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Pochvennichestvo (/ˈpɒvɛnɪɛstv/; Russian: почвенничество, IPA: [ˈpot͡ɕvʲɪnnʲɪt͡ɕɪstvə], roughly "return to the native soil", from почва "soil") was a late 19th-century movement in Russia that tied in closely with its contemporary ideology, Slavophilia.


The Slavophiles and the Pochvennichestvo supported the complete emancipation of serfdom, stressed a strong desire to return to the idealised past of Russian history, and opposed Europeanization. They also chose a complete rejection of the nihilist, classical liberal and Marxist movements of the time. Their primary focus was to change Russian society by the humbling of the self and social reform through the Russian Orthodox Church, rather than the radical implementations of the intelligentsia.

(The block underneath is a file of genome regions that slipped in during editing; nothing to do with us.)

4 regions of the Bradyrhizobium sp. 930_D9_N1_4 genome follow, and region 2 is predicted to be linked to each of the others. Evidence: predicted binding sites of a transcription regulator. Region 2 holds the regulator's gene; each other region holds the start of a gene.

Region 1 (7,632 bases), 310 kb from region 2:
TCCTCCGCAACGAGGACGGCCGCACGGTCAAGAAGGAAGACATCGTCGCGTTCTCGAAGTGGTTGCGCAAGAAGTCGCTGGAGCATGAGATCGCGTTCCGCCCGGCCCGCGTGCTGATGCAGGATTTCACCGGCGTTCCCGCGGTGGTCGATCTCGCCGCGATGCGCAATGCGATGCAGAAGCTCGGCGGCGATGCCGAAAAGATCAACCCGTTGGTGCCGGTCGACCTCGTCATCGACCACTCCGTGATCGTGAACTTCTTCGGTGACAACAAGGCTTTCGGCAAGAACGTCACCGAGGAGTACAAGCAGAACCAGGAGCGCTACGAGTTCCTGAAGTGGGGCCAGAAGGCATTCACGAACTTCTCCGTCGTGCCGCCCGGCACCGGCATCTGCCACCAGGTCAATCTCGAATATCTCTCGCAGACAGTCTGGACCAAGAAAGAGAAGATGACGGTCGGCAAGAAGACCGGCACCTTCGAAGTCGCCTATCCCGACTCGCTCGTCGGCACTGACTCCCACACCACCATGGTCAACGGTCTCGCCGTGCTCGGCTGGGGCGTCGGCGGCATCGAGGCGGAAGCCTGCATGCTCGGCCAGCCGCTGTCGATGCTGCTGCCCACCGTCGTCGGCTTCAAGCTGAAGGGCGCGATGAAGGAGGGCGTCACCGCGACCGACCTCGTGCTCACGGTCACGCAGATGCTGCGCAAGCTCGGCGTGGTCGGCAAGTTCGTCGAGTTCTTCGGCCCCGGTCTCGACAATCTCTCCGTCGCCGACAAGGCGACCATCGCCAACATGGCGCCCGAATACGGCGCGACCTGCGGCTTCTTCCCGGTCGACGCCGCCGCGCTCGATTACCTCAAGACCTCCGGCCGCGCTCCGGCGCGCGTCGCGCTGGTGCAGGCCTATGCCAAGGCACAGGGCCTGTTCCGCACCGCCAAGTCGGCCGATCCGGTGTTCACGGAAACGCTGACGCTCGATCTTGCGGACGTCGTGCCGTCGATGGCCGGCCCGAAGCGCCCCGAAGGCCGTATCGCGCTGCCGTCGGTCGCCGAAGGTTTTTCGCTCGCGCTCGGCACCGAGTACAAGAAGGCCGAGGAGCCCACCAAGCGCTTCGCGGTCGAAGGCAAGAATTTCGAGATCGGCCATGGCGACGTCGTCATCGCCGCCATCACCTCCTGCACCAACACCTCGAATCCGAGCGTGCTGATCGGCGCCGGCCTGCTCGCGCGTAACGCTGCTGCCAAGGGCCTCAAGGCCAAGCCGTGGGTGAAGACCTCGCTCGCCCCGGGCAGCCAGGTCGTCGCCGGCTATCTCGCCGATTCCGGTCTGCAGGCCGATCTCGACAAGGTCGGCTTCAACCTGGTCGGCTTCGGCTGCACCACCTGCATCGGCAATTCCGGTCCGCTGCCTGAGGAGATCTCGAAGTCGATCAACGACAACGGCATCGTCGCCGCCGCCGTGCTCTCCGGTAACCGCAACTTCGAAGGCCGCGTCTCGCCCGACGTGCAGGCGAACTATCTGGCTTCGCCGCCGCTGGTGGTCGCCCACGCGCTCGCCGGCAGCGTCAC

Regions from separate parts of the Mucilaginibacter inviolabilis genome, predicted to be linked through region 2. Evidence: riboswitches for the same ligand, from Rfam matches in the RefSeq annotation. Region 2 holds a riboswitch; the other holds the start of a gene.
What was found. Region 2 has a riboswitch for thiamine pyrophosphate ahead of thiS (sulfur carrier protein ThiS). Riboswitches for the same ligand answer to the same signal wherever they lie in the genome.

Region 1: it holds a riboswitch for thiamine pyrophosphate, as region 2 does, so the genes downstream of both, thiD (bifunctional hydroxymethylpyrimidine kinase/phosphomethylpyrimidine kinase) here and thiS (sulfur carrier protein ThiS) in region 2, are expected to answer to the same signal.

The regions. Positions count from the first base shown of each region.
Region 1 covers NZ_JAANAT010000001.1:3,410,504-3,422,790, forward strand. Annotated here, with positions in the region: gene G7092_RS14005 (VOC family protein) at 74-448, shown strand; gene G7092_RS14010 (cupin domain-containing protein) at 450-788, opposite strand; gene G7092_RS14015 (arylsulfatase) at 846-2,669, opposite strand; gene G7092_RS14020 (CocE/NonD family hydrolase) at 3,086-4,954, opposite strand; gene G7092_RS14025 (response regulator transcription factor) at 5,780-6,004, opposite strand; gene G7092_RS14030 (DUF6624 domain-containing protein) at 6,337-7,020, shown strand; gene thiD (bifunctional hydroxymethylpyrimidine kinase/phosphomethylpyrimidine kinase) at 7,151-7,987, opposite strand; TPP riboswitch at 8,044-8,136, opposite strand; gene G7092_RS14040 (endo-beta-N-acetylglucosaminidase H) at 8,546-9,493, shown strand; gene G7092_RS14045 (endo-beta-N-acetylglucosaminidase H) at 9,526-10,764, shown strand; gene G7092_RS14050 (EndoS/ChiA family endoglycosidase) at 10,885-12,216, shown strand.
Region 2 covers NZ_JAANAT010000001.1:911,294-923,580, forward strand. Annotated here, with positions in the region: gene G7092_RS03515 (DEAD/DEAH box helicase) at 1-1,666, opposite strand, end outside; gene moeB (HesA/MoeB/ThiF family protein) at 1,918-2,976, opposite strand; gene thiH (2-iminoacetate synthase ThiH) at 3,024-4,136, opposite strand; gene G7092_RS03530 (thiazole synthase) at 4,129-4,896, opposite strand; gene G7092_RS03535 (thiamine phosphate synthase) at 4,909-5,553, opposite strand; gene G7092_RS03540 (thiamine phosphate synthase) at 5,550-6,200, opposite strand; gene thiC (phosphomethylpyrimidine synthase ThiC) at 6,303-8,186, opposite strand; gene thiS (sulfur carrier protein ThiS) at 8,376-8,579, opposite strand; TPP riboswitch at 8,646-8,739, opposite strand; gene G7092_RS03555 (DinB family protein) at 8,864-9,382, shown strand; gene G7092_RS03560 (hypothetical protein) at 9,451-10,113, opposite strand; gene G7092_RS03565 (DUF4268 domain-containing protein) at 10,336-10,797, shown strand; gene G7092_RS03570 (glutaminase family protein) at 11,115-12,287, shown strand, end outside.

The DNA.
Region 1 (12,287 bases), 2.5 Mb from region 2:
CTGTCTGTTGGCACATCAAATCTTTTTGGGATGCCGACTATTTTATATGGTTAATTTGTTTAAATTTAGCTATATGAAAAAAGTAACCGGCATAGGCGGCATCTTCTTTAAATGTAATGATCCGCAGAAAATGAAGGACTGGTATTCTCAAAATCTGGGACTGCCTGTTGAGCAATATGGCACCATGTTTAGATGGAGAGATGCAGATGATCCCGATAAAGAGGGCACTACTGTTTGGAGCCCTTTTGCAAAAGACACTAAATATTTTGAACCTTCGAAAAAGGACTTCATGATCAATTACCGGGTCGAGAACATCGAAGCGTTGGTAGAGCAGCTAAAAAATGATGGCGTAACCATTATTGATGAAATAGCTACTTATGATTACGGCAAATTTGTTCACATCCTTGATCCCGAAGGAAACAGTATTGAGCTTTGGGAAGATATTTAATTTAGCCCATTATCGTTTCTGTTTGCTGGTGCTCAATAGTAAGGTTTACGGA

The major differences between the Slavophiles and the Pochvennichestvo were that the former detested the Westernisation policies of Peter the Great, but the latter praised what were seen as the benefits of the notorious ruler who maintained a strong patriotic mentality for Orthodoxy, Autocracy, and Nationality. Another major difference was that many of the leaders of Pochvennichestvo and supporters adopted a militant anti-Protestant, anti-Catholic and antisemitic stance.

The movement had its roots in the works of the German philosopher Johann Gottfried Herder, who focused primarily on emphasising the differences among people and regional cultures.[1][2] In addition, it rejected the universalism of the Enlightenment period. The most prominent[according to whom?] Russian intellectuals who founded the movement were Apollon Girogoriev, Nikolay Strakhov, Nikolay Danilevsky and Konstantin Leontyev.

Fyodor Dostoyevsky also held such views, as he expressed in his novel Demons. The ideology was later adopted by Tsars Alexander III and Nicholas II.

See also